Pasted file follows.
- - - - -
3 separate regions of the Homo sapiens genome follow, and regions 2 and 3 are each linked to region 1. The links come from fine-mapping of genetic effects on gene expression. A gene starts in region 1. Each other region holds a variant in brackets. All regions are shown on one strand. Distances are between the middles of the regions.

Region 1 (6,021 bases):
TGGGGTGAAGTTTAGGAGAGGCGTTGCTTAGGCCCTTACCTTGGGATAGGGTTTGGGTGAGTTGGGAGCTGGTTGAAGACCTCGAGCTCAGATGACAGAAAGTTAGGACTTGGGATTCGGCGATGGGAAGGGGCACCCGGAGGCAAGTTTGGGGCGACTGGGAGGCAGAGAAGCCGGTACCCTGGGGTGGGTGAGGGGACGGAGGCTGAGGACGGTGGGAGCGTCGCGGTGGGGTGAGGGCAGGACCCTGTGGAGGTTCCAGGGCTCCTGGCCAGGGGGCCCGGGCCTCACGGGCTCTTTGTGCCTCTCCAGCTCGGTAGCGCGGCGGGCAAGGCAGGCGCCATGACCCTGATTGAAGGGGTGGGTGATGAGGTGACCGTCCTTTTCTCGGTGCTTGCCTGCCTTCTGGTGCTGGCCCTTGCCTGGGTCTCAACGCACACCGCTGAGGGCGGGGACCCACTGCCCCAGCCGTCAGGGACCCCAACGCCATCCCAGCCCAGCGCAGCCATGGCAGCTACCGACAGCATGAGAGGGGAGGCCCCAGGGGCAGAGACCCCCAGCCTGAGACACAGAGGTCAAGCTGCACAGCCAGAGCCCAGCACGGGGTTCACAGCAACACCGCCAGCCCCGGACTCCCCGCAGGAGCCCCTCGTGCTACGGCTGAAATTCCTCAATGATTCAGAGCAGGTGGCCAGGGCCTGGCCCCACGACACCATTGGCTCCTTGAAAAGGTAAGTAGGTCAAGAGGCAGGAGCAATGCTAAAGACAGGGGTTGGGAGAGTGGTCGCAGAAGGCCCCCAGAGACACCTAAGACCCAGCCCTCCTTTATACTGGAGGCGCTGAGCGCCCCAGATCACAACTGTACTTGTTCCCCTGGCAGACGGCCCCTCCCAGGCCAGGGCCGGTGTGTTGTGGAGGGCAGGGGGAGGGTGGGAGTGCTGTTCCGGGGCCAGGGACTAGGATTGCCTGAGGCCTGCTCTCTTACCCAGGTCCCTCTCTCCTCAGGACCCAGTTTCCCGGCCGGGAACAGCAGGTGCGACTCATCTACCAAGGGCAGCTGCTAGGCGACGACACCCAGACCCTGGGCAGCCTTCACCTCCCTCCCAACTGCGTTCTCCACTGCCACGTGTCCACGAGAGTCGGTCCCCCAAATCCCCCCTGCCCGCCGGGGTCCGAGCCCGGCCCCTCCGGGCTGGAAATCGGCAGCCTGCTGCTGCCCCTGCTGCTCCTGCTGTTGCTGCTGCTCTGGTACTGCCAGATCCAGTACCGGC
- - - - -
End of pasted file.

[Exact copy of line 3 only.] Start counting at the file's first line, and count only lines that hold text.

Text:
TGGGGTGAAGTTTAGGAGAGGCGTTGCTTAGGCCCTTACCTTGGGATAGGGTTTGGGTGAGTTGGGAGCTGGTTGAAGACCTCGAGCTCAGATGACAGAAAGTTAGGACTTGGGATTCGGCGATGGGAAGGGGCACCCGGAGGCAAGTTTGGGGCGACTGGGAGGCAGAGAAGCCGGTACCCTGGGGTGGGTGAGGGGACGGAGGCTGAGGACGGTGGGAGCGTCGCGGTGGGGTGAGGGCAGGACCCTGTGGAGGTTCCAGGGCTCCTGGCCAGGGGGCCCGGGCCTCACGGGCTCTTTGTGCCTCTCCAGCTCGGTAGCGCGGCGGGCAAGGCAGGCGCCATGACCCTGATTGAAGGGGTGGGTGATGAGGTGACCGTCCTTTTCTCGGTGCTTGCCTGCCTTCTGGTGCTGGCCCTTGCCTGGGTCTCAACGCACACCGCTGAGGGCGGGGACCCACTGCCCCAGCCGTCAGGGACCCCAACGCCATCCCAGCCCAGCGCAGCCATGGCAGCTACCGACAGCATGAGAGGGGAGGCCCCAGGGGCAGAGACCCCCAGCCTGAGACACAGAGGTCAAGCTGCACAGCCAGAGCCCAGCACGGGGTTCACAGCAACACCGCCAGCCCCGGACTCCCCGCAGGAGCCCCTCGTGCTACGGCTGAAATTCCTCAATGATTCAGAGCAGGTGGCCAGGGCCTGGCCCCACGACACCATTGGCTCCTTGAAAAGGTAAGTAGGTCAAGAGGCAGGAGCAATGCTAAAGACAGGGGTTGGGAGAGTGGTCGCAGAAGGCCCCCAGAGACACCTAAGACCCAGCCCTCCTTTATACTGGAGGCGCTGAGCGCCCCAGATCACAACTGTACTTGTTCCCCTGGCAGACGGCCCCTCCCAGGCCAGGGCCGGTGTGTTGTGGAGGGCAGGGGGAGGGTGGGAGTGCTGTTCCGGGGCCAGGGACTAGGATTGCCTGAGGCCTGCTCTCTTACCCAGGTCCCTCTCTCCTCAGGACCCAGTTTCCCGGCCGGGAACAGCAGGTGCGACTCATCTACCAAGGGCAGCTGCTAGGCGACGACACCCAGACCCTGGGCAGCCTTCACCTCCCTCCCAACTGCGTTCTCCACTGCCACGTGTCCACGAGAGTCGGTCCCCCAAATCCCCCCTGCCCGCCGGGGTCCGAGCCCGGCCCCTCCGGGCTGGAAATCGGCAGCCTGCTGCTGCCCCTGCTGCTCCTGCTGTTGCTGCTGCTCTGGTACTGCCAGATCCAGTACCGGC